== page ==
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An Enemy of the People review: ‘Tragic but thought provoking’

Ibsen has re-entered the drama scene with the current production of his classic play An Enemy of the People at the Duke of York theatre this spring. With big name Matt Smith in the lead role of Dr Thomas Stockmann, I anticipated big things for this production. As a lover of Ibsen (my favourite play ever being Hedda Gabler), I booked to see this months ago the moment tickets had been released, and safe to say I was not disappointed. 

Ibsen is known for his political style of theatre and his ability to intertwine narrative, character and social commentary seamlessly. This play was the best I’ve seen on the London drama scene for a while and certainly reawakened the politically active side of myself that has begun to dwindle in the depressing state of our current political climate. I felt both enraged and empowered upon exiting the theatre, just as I expect Ibsen intended.

The script was always guaranteed to be impeccable, as in my eyes Ibsen can never disappoint in his writing skills. However, it was also expertly adapted for a modern interpretation. From smaller embedded references to social media and the pandemic, to blatant smears against current politics (notably in hilarious references to Rishi Sunak), modernism was expertly crafted and integrated into the play without losing the integrity of the original text. Moreover, the breaks in the fourth wall during a period of audience interaction, was a risky but expertly and comically executed move from Zachary Hart as Billing. Having not read the original play myself, I would now be intrigued to do so, and note any further changes that have been made. 

The set was ingenious in its design, with the minimal furniture and the chalkboard walls which the characters used throughout to indicate additional props or changes of time and place. This made the transitions slick as there was less to do and also built anticipation as we watched them begin to sketch. Just before the end of the first half, we see the stage integrated into a blatant political statement as the characters took white buckets of paint haphazardly to the walls; literally whitewashing the set, thus externalising the implicit political whitewashing happening within the play. As the play progresses and complicates into blatant political frustration, we see the set morphs alongside the narrative. After the white washing of the walls we see a much more minimal set than what we opened with; just a few sparse chairs and an open fridge as opposed to the full living room/kitchen set up we had at the beginning.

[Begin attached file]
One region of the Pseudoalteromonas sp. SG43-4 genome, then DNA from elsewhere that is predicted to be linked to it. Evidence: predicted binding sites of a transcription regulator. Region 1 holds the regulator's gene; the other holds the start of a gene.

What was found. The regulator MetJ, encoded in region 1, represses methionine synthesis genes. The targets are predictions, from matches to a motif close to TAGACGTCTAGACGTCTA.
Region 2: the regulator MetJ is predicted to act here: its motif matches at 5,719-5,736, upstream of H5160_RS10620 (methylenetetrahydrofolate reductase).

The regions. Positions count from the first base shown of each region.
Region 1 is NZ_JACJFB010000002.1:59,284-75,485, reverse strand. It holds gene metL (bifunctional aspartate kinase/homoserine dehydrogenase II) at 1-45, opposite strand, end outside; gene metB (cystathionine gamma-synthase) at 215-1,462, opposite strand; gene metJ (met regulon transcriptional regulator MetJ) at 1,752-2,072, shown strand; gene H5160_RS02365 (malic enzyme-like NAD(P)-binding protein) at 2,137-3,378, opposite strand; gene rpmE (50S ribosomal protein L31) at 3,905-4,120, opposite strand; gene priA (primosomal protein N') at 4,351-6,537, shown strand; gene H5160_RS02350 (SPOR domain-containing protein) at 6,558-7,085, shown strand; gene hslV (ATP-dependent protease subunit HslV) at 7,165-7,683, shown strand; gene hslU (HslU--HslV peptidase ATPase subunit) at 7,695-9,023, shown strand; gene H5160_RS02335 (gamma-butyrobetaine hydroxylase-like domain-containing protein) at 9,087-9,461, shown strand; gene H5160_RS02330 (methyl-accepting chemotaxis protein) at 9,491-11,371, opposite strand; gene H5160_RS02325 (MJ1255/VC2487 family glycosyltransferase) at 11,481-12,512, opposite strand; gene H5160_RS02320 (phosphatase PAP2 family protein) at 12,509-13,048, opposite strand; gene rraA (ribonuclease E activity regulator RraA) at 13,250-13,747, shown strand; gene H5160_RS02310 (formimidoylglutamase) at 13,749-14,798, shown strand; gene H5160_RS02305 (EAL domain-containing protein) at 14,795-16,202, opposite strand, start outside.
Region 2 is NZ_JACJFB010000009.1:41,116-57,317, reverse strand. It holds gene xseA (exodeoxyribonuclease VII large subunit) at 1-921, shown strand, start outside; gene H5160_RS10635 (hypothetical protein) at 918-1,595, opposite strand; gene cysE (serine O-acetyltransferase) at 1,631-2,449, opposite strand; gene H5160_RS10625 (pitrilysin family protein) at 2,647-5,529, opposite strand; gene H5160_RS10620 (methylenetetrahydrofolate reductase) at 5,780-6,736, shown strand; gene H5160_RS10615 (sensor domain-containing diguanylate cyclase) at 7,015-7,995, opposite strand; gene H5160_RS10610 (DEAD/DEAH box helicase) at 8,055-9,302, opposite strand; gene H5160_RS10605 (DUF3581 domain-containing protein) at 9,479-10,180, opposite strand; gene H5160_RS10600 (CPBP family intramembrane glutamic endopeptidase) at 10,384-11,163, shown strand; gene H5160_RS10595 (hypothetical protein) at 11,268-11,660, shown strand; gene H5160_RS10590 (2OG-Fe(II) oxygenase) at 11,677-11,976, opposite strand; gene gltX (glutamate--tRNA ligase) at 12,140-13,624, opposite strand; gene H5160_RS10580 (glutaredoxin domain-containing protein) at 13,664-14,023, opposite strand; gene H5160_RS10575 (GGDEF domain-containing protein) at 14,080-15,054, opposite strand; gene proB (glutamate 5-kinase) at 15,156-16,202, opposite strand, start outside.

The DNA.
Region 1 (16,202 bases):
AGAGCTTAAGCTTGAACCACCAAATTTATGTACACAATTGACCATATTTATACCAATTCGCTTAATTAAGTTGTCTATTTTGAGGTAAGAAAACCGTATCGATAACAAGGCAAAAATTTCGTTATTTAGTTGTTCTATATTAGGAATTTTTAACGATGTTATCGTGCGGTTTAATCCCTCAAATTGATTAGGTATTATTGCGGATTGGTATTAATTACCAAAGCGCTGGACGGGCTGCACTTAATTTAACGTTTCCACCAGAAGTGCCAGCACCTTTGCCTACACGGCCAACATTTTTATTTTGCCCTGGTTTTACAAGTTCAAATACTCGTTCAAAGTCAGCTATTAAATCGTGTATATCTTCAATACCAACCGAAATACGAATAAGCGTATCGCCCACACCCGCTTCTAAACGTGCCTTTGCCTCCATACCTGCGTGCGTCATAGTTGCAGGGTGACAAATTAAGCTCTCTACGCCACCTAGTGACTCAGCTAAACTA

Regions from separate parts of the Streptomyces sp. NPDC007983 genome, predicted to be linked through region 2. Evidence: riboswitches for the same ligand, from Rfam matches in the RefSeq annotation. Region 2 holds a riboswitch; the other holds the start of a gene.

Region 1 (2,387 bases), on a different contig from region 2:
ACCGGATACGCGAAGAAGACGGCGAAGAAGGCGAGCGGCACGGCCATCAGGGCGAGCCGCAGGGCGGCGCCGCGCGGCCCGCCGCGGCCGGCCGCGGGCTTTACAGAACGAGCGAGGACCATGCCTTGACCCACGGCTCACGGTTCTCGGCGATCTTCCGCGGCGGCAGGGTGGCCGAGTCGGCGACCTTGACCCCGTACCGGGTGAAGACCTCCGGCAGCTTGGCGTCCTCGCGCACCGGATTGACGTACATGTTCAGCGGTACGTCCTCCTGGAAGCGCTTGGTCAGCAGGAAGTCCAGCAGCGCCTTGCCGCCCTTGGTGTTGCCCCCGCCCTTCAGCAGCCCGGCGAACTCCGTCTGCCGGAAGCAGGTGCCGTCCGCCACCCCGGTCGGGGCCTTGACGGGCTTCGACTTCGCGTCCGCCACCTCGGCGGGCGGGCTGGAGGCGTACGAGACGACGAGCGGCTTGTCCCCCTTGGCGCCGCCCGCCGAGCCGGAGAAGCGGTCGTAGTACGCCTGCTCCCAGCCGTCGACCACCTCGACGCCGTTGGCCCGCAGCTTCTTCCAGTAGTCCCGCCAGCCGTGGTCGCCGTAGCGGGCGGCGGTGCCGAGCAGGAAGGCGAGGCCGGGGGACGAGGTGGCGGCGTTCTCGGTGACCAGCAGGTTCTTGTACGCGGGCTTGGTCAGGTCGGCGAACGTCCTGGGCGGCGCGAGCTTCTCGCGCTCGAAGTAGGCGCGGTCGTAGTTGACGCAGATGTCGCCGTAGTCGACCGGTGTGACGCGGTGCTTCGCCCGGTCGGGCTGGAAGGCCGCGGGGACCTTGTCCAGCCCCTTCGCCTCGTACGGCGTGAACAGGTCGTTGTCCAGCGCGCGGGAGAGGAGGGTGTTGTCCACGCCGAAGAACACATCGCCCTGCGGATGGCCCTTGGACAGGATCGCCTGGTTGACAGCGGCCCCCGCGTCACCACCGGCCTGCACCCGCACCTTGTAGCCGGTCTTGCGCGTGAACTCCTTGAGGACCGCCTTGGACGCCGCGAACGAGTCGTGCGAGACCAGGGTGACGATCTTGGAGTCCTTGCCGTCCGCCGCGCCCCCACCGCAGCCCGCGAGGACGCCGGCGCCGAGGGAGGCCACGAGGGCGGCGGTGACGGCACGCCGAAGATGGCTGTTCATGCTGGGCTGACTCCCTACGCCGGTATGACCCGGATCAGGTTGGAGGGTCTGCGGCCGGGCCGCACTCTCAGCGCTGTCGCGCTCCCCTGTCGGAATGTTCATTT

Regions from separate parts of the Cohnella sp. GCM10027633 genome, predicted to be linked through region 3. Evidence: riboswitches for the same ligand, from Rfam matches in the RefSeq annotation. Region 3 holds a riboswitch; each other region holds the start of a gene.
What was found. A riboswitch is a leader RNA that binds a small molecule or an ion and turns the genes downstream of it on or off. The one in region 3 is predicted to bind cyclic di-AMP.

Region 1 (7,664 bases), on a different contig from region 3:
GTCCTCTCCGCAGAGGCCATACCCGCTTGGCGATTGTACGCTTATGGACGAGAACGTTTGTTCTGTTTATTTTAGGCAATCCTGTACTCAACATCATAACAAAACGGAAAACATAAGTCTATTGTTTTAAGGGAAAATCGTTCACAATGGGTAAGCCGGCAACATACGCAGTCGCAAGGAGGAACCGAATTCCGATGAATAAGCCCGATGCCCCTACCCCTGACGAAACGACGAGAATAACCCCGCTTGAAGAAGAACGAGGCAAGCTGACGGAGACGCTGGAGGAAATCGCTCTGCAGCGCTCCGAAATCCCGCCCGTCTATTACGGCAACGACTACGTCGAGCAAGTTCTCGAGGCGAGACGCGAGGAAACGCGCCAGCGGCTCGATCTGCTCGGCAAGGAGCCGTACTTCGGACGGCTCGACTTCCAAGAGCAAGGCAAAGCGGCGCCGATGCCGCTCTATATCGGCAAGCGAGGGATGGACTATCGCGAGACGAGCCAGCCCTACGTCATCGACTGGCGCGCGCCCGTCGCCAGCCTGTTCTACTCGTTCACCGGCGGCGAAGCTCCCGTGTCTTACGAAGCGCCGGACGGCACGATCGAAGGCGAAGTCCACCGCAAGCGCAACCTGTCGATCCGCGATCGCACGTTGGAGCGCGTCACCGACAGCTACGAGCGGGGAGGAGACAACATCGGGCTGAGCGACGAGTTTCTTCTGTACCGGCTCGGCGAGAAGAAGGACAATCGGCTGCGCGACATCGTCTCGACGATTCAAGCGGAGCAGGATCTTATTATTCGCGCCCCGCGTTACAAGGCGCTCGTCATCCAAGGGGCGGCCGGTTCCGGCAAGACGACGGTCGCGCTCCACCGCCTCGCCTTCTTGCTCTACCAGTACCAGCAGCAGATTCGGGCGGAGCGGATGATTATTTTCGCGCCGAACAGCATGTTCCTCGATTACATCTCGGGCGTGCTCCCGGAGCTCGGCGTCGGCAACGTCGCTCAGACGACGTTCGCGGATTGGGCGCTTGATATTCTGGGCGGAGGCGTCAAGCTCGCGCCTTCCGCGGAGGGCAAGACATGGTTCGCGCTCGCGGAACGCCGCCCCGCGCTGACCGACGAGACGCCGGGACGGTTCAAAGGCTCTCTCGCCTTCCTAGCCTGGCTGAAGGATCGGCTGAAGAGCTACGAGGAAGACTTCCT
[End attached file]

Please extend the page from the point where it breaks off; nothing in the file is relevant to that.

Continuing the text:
Matt Smith has his star moment as Thomas with the monologue just after the opening of the second half. He is exhausted by the political climate he finds himself in, but dynamic and powerful in his argument against it. Following the monologue we get a period of further audience involvement when Priyanga Burford (as Aslaksen) asks audience members to raise their hands and speak on why they agree or disagree with what the doctor has just said. This continued to enhance the political narrative of the piece and fit seamlessly into the narrative, which is always hard when choosing to break the fourth wall. 

After this moment, Matt Smith, and the stage by extension, is covered with paint as the other characters throw balloons full of yellow and black at him. We see them revolt against morality – ultimately what the doctor stands for at this moment. They choose to “save themselves” at the expense of their morals and values. In the scene proceeding this, to close off the play, we see the doctor and his wife Katherine Stockmann (Jessica Brown Findlay) offered a final chance at corruption as Katherine’s father Morten Kiil (Nigel Lindsay) offers them shares of the baths. We see a smidgen of hope as they reject it and stick to their guns, but also defeat in the fact that by doing so they have ruined the lives they have made for themselves, forced to leave the town and their lives there forever. A tragic but thought provoking end to the piece.

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